Tuesday, October 23, 2012

Classroom Co-dependence and Course Evaluations

I've been thinking a lot about the issue of classroom co-dependence: the unhealthy relationship that can sometimes develop between an instructor and a class, facilitated by our needs as instructors for validation of our hard work, good course evaluations for tenure and promotion, and (sometimes) the love and adoration of our students that make up for all those sacrifices we made to get our degrees.  It can be very difficult to remember that we are there to facilitate learning, by whatever reasonable means, and that sometimes that conflicts with being liked by our students or having them give us a high five for our hard work in creating a learning experience for them.  Sometimes it means raising the bar high enough, pushing the students enough out of their comfort zones that they are not too happy with us.  Now, I generally receive high course evaluations from undergraduates and my students generally respond well to me.  At the same time, if I am being honest, I know this is because I've found that sweet spot of pushing them a little but not too much out of their comfort zones; and making sure that, though I ask a lot of them, the grades are still reasonably high (that is, they are in keeping with the average grades at UT).  I know in my heart of hearts that if I pushed them as hard as I probably should, most of them would resent me and give me low course evaluations--not because I am a bad teacher or because they didn't learn a heck of a lot but because they did not like to be made uncomfortable.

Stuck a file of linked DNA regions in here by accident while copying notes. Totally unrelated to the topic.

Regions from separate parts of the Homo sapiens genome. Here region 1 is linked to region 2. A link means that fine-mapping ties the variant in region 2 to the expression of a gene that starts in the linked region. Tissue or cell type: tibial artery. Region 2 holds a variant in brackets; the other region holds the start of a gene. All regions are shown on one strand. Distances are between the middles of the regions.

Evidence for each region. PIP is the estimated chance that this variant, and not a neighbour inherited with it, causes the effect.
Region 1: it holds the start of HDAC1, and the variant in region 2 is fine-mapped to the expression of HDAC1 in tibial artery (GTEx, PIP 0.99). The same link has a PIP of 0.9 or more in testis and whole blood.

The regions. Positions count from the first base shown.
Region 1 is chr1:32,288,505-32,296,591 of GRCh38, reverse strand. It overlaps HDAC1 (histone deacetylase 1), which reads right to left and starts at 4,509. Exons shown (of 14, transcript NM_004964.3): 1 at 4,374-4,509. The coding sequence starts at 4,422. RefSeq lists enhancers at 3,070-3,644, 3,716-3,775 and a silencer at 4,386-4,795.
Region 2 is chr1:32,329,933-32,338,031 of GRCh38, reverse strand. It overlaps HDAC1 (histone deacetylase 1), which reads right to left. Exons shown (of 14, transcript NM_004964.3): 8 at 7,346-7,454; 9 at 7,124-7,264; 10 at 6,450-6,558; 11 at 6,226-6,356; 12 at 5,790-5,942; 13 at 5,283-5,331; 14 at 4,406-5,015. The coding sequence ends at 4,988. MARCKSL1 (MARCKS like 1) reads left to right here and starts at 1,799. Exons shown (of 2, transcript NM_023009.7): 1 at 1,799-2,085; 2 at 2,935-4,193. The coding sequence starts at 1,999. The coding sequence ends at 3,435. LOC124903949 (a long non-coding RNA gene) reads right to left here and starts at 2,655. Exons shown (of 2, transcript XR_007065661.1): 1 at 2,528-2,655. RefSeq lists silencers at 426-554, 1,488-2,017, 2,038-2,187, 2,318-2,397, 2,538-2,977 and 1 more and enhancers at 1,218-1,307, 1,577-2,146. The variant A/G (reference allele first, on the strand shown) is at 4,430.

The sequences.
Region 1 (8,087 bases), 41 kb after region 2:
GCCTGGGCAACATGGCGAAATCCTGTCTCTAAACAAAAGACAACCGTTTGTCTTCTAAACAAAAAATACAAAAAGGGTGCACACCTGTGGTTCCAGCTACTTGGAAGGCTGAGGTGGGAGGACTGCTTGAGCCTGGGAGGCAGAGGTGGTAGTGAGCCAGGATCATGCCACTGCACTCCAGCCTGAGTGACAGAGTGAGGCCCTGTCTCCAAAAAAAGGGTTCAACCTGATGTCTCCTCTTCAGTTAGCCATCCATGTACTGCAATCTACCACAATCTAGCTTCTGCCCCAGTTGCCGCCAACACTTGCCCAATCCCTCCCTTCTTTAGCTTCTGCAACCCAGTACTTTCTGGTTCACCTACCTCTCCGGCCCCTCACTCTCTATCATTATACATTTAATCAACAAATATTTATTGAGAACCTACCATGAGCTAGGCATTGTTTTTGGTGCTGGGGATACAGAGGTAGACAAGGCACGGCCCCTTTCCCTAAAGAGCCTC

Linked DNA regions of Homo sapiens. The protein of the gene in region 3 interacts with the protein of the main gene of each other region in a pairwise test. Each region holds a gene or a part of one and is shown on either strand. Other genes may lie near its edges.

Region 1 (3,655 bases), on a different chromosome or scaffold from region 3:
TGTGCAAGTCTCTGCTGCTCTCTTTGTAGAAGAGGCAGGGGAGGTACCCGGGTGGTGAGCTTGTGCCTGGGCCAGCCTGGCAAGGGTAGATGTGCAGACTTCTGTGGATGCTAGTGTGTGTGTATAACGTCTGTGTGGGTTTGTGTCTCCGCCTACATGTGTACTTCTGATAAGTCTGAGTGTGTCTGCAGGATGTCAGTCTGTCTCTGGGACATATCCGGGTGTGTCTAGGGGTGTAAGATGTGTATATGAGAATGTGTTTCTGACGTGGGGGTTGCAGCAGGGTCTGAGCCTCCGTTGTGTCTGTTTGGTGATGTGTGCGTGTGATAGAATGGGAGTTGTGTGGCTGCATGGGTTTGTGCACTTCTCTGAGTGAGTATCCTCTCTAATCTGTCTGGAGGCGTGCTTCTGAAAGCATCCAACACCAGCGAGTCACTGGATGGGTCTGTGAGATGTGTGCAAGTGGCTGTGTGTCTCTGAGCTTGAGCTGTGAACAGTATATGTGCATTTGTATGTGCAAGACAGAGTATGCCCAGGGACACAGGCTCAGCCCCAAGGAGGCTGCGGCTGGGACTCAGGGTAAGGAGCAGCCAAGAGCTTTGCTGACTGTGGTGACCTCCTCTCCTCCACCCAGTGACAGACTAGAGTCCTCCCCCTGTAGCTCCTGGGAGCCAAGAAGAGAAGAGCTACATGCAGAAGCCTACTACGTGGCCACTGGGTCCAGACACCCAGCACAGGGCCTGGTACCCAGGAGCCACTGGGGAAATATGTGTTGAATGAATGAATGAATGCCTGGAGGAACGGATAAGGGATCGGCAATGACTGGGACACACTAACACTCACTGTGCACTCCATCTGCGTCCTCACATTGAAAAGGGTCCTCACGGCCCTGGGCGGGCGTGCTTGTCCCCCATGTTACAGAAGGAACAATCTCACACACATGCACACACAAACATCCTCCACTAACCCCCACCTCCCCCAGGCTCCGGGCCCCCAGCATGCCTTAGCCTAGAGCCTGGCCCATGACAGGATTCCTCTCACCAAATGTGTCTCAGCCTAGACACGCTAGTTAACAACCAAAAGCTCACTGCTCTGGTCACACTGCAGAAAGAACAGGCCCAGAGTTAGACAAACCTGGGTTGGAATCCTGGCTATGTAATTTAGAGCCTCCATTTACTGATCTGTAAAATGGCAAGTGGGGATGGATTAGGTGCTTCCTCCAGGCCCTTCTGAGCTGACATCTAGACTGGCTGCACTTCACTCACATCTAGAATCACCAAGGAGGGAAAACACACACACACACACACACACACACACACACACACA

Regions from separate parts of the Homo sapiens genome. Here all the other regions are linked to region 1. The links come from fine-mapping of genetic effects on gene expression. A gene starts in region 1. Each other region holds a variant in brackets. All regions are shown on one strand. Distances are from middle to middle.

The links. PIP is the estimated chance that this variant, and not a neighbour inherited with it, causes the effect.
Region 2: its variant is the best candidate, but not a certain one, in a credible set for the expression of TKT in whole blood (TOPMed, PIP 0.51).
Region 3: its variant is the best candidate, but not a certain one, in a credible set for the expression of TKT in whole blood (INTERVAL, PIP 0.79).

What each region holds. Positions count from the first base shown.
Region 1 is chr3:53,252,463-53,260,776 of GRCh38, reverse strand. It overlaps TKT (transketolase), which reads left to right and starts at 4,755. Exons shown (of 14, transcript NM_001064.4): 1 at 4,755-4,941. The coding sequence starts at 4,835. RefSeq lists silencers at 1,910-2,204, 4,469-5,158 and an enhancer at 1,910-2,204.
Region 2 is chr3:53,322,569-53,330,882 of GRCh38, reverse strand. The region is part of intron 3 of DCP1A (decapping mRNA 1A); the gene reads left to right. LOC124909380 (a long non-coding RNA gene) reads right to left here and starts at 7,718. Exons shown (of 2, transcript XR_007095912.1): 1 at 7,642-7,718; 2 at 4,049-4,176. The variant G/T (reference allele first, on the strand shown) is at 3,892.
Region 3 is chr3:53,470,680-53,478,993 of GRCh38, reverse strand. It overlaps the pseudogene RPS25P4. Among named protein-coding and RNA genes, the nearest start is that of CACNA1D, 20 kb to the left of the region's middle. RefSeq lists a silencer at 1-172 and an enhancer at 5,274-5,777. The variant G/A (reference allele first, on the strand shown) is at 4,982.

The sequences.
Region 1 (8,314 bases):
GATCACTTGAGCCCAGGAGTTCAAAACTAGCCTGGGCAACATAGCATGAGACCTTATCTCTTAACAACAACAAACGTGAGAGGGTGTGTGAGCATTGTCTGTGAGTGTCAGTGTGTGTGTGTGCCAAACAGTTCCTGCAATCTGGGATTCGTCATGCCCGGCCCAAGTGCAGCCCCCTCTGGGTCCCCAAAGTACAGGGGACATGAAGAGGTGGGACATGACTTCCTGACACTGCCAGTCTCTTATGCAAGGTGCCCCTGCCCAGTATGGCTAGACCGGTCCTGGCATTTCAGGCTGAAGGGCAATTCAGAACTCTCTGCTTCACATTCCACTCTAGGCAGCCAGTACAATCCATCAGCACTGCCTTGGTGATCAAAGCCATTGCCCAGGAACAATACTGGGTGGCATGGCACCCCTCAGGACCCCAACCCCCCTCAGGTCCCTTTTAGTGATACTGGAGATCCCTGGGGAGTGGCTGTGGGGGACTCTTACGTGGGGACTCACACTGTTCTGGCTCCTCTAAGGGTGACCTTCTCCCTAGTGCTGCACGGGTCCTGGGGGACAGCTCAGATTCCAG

Indeed, as I meditate on teaching and students and classroom strategies this fall, I find myself returning again and again to the course evaluation.  At the risk of blaming course evaluations for all that is wrong with higher education, I do think they have done far more harm than good. The information they provide is not especially reliable, especially for demanding courses that award lower grades (aka not an A).  Very few students do more than fill in the bubbles.  We are lucky if a statistically valid sample of our students (in a large class) show up to do them and in small classes the sample is too small to be valid.  Comments are either extremely positive or extremely negative and most don't take the time to write comments at all.  It doesn't help matters that we hand out the evaluations while they are stressing about exams and finals and going home for the holidays or the end of the year.  And, finally, any instructor with a bit of 7th grade math figures out pretty quickly that the key to high course evaluations is a. making sure that students think they are getting As or Bs at the time of doing them (I know faculty who write easy midterms and killer finals to elevate their course evals while still giving them a reasonable grade distribution at the end); and b. making sure that, even if they don't all love the class, that nobody hates the class.  Nothing screws up an average, especially in a small class, like a few malcontents.  Never hand them out on a day when the students who never showed up all semester suddenly come out of the woodwork.  And so on.